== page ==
With the B.C. Liberals re-elected, Metro Vancouver residents are expected to vote in a referendum on a new funding mechanism for TransLink in the November 2014 municipal elections.
The referendum proposed was part of the party’s platform and it remains to be seen if they stick to this promise. The idea was torpedoed by Surrey mayor Dianne Watts, Mayors’ Council chair and North Vancouver Richard Walton, and SFU City Program director Gordon Price shortly after it was announced.
Watts expressed concern it could pit Surrey against Vancouver in a fight for rapid transit. Walton worried there wouldn’t be enough time to communicate the different funding mechanisms to allow the voter to make an informed decision. Price called it an “excruciatingly bad idea” since the focus will be on creating something the voters will accept rather than what is best.
If the referendum is held, Metro Vancouver residents will be voting on a short-term funding mechanism and not something divisive like road pricing. A decision on a long-term funding and road pricing will be made afterwards by the Province and the Mayors’ Council with input from the public.
“The short-term funding would go to a referendum in 2014 in the fall and then we would begin our work on what the long-term, sustainable funding mechanisms would be,” elect Mary Polak told the audience at SFU’s Next Generation Transportation last month.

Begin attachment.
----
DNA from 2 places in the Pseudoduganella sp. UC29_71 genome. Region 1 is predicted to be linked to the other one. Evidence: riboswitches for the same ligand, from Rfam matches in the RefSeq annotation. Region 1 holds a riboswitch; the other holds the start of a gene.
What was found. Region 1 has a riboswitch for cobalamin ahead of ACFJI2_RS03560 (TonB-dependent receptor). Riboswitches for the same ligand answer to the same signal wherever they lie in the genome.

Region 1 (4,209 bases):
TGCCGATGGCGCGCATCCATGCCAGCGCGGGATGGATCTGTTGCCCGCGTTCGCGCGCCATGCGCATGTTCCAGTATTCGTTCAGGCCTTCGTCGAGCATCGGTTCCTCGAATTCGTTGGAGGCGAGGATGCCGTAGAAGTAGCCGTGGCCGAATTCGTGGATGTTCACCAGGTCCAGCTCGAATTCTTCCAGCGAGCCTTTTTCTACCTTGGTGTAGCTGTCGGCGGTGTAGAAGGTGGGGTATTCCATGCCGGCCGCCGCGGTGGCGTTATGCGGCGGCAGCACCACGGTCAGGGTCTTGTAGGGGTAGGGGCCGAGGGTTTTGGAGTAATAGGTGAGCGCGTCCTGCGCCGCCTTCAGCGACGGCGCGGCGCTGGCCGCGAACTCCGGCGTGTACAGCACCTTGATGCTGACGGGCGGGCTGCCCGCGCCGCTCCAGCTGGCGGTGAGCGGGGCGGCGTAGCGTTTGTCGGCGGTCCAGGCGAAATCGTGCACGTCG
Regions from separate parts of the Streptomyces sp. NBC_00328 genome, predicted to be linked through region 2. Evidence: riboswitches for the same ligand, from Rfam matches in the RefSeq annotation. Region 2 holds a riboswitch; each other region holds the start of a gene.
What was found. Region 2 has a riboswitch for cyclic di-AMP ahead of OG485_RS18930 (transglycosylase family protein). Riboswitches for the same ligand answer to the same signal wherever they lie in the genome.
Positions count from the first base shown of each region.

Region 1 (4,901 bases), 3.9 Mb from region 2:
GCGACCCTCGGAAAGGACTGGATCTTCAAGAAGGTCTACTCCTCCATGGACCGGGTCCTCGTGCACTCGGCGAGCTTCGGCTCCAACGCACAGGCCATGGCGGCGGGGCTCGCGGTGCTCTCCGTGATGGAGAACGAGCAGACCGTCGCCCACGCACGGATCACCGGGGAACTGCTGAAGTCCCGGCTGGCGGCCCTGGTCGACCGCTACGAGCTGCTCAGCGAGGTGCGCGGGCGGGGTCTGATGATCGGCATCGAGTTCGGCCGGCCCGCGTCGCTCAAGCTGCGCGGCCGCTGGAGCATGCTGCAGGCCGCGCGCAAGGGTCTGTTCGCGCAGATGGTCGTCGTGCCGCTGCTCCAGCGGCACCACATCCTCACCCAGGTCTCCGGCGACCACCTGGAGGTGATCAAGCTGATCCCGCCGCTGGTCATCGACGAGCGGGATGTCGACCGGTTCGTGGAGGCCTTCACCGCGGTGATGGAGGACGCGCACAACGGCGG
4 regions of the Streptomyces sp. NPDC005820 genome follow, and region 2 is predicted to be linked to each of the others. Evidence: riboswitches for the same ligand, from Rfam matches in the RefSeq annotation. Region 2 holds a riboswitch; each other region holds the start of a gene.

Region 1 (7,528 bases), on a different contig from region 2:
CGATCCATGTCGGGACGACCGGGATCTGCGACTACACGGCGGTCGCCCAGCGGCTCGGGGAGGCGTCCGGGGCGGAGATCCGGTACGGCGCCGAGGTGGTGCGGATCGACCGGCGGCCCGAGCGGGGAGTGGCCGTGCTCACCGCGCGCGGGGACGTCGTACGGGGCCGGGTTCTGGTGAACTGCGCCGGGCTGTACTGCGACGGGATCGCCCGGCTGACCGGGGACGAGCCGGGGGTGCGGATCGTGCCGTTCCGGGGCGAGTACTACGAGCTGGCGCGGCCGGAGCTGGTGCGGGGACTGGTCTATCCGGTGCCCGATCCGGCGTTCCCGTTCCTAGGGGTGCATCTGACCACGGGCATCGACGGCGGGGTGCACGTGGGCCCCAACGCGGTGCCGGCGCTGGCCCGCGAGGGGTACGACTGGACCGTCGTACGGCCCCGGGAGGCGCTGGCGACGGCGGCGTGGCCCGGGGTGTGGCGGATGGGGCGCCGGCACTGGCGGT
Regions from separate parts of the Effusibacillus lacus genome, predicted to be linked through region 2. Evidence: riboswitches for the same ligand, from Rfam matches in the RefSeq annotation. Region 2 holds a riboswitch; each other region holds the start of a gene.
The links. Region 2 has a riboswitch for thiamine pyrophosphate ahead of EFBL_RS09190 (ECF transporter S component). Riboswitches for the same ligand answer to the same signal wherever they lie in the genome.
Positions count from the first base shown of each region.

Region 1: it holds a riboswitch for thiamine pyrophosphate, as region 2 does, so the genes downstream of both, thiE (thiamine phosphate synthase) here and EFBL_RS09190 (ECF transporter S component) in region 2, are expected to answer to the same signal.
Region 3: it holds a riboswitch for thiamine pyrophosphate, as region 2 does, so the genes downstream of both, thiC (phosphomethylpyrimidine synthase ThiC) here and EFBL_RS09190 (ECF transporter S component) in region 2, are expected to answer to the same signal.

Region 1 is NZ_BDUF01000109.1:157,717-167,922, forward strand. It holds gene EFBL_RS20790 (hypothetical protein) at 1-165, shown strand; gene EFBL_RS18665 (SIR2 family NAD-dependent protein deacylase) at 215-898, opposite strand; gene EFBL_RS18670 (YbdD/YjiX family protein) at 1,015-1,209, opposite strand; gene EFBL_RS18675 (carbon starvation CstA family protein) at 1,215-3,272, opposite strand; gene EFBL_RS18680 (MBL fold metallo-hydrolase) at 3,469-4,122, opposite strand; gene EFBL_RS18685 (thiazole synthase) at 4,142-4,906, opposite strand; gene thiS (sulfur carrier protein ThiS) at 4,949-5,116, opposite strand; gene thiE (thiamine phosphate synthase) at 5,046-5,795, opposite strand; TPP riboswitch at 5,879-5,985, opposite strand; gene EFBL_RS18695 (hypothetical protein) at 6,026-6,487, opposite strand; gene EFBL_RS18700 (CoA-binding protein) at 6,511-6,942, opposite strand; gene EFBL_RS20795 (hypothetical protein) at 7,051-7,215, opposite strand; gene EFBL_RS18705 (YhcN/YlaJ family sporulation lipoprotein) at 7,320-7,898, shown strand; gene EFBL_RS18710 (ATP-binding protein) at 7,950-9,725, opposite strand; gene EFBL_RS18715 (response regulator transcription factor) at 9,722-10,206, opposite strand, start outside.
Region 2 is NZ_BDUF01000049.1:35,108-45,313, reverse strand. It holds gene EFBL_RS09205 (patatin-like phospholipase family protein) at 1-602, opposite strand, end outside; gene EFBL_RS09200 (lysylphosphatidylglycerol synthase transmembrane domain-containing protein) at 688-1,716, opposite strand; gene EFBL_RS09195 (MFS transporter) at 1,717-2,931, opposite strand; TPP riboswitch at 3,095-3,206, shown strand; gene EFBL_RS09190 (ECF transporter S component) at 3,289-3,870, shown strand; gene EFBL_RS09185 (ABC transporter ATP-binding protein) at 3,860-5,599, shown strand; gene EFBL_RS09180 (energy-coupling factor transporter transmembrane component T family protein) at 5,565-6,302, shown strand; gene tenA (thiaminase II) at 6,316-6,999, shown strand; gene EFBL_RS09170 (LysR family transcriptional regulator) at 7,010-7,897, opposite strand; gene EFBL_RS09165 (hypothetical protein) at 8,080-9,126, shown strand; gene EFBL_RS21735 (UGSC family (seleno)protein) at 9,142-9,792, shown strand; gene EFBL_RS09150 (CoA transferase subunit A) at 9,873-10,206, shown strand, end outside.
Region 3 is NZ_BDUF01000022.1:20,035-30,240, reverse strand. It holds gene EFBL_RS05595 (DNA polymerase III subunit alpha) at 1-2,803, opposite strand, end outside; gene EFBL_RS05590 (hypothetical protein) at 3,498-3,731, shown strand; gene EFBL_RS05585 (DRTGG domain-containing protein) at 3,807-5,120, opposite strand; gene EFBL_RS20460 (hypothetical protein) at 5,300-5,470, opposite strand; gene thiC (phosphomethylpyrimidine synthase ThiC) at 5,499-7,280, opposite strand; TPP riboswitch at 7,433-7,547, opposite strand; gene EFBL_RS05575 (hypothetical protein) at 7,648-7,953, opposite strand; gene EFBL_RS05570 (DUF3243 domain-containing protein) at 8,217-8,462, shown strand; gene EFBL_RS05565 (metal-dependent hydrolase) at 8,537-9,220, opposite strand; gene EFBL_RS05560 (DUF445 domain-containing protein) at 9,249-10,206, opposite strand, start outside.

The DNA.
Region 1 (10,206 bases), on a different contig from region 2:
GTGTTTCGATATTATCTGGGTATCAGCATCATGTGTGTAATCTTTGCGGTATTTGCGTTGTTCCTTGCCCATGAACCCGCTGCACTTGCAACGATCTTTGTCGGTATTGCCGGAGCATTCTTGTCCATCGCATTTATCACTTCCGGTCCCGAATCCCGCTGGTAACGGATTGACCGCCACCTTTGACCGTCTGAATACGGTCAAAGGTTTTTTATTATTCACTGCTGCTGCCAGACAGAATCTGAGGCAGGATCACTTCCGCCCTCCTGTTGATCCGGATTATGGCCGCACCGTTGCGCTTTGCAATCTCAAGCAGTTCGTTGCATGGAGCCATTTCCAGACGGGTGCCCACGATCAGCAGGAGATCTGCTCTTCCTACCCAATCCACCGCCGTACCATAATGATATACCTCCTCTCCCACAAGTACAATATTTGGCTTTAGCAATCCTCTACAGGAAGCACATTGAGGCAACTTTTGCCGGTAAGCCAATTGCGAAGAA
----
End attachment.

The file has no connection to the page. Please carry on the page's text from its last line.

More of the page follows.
A sales tax, a $38 vehicle levy, and carbon taxes were the short-term solutions proposed by the Mayors’ Council in February. Road pricing is the Mayors’ Council’s preferred long-term solution.
“There are a range of different types of road pricing,” Polak said. “There’s everything from straight road tolling like you see on the Port Mann Bridge to distance tolling, which gets at some of the types of features that you see advocated by those who are looking to control demand as well as fund transit systems.
“Whichever we end up choosing, it would be a result of the work we do with the Mayors’ Council and we’ve committed that that would then be brought into legislation.”
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